Meanwhile, the ponds were all being mucked out with heavy equipment and connected to form one lake. Two of the smaller ponds had been leaking for years and were lined with new clay to prevent future leaks. To do this, clay was mined from the back side of the largest pond, resulting in a two-acre expansion—more pond!
While all of this was going on, other tasks were being accomplished to improve fish habitat. Limestone sand was spread in areas throughout the ponds. This was done to boost low alkalinity levels upwards to 40 to 50 mg/l. In addition, limestone gravel, which is similar in size to pea gravel, was spread over areas throughout the ponds to improve spawning sites for bluegill reproduction.
As for the fish cover and habitat improvements, a combination of large boulders and logs along with artificial cover were used. To provide habitat for both larger and smaller fish, large rocks and boulders were placed in areas and then teamed with dense artificial cover. Logs were placed parallel to the pond bottom, but perched a couple feet off the bottom to provide shady areas for predator fish to ambush prey. Dense artificial cover was installed in shallow water to serve as nursery areas and travel routes for small fish. Long underwater head rows were made of five foot tall cover and designed to create ideal fish habitat in open water for fisherman to target tiger muskies and largemouth.
After several months, with the fish cover in place and the earth moving complete, the lake’s main valve was closed to allow the lake to begin filling. Fish feeders were assembled and placed along the lake’s perimeter to feed forage fish and increase productivity.
Once the lake had several feet of water, it was time to stock the forage fish. Fathead minnows, golden shiners, and bluegill were stocked to establish a healthy forage base.
Based on the timing of the project and the desire to stock yearling tiger muskies and establish their population before any of the other predators, muskies were stocked in late fall, a few months following the forage fish. For the next 18 months bass will take a back seat to ensure establishment of a healthy forage base and a healthy population of young tiger muskies. Based on projected musky growth rates, the striped bass and largemouth will be stocked in the spring of 2015. Female largemouth will be stocked in attempt to establish a fishery that does not have a reproducing population of predator fish. Although the bass will be stocked later than desired by the resident bass fisherman, they should grow rapidly once stocked as the forage base should be thriving.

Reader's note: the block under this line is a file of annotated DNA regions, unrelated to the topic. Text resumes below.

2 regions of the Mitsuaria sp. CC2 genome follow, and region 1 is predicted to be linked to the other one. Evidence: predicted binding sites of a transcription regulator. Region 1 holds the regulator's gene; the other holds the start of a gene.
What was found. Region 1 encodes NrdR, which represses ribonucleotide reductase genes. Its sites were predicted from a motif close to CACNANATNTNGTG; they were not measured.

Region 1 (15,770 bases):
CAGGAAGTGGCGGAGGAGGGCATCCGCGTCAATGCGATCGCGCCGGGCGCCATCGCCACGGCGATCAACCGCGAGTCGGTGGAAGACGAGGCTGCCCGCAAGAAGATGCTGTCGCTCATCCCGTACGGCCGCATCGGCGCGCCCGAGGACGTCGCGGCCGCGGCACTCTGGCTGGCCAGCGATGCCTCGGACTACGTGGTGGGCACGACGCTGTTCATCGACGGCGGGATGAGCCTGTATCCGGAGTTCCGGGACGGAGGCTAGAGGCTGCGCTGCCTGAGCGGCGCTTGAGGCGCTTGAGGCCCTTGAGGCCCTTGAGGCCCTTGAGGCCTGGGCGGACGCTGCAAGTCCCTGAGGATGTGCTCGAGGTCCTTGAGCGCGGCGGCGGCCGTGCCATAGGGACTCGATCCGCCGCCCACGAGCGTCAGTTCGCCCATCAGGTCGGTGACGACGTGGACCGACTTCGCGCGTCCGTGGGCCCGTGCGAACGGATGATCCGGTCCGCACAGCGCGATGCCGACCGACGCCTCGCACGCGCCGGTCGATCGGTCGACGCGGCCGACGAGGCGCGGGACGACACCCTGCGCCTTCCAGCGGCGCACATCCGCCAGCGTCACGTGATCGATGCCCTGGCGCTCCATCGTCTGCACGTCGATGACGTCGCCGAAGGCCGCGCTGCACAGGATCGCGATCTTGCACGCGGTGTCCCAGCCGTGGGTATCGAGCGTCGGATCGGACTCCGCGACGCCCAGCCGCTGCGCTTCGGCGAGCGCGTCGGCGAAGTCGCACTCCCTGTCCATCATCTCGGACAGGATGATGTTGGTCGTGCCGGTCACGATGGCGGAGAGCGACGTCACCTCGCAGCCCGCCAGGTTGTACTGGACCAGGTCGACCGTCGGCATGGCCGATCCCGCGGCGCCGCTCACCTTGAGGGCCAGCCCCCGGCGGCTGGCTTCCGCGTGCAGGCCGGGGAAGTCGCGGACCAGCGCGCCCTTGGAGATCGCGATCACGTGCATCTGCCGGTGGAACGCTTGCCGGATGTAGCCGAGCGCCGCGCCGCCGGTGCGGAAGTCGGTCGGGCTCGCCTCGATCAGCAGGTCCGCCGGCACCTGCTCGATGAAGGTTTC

Trying to establish tiger muskies in ponds can prove to be challenging, at times. To improve our ability to track growth rates and estimate their population, all tiger muskies stocked were weighed, measured, and tagged using anchor tags. Prior to weighing and measuring, the fish were anesthetized to minimize stress and improve fish survival. Although tiger muskies can handle stress fairly well as long as water temperatures are cool, they are still difficult to tag, as they are a skinny, slimy, torpedo-shaped fish.
This project has a large amount of work remaining and continued progress to come. In spring or early summer electrofishing will begin providing an understanding of how the muskies made it through the winter and spring as juveniles. In this first year they are very vulnerable to predation and it will be important to assess and project population estimates after one year in the system. Additional tasks taking place throughout 2014 will be installing lake aeration systems, stocking more forage fish, establishing a population of yellow perch, testing water quality, feeding fish, fertilizing, building a boat house, and building several bridges. As this project unfolds it will be fun to see how quickly the tiger muskies will grow and how this system without reproducing predator fish responds to management strategies over the years.
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David Beasley is a Lead Fisheries Biologist and Regional Manager with SOLitude Lake Management. Since 1998, SOLitude Lake Management has been committed to providing full service lake and pond management services that improve water quality, preserve natural resources, and reduce our environmental footprint. Services are available throughout the Eastern United States. Fisheries management consulting and aquatic products are available nationwide. Learn more about SOLitude Lake Management and purchase products at www.solitudelakemanagement.com.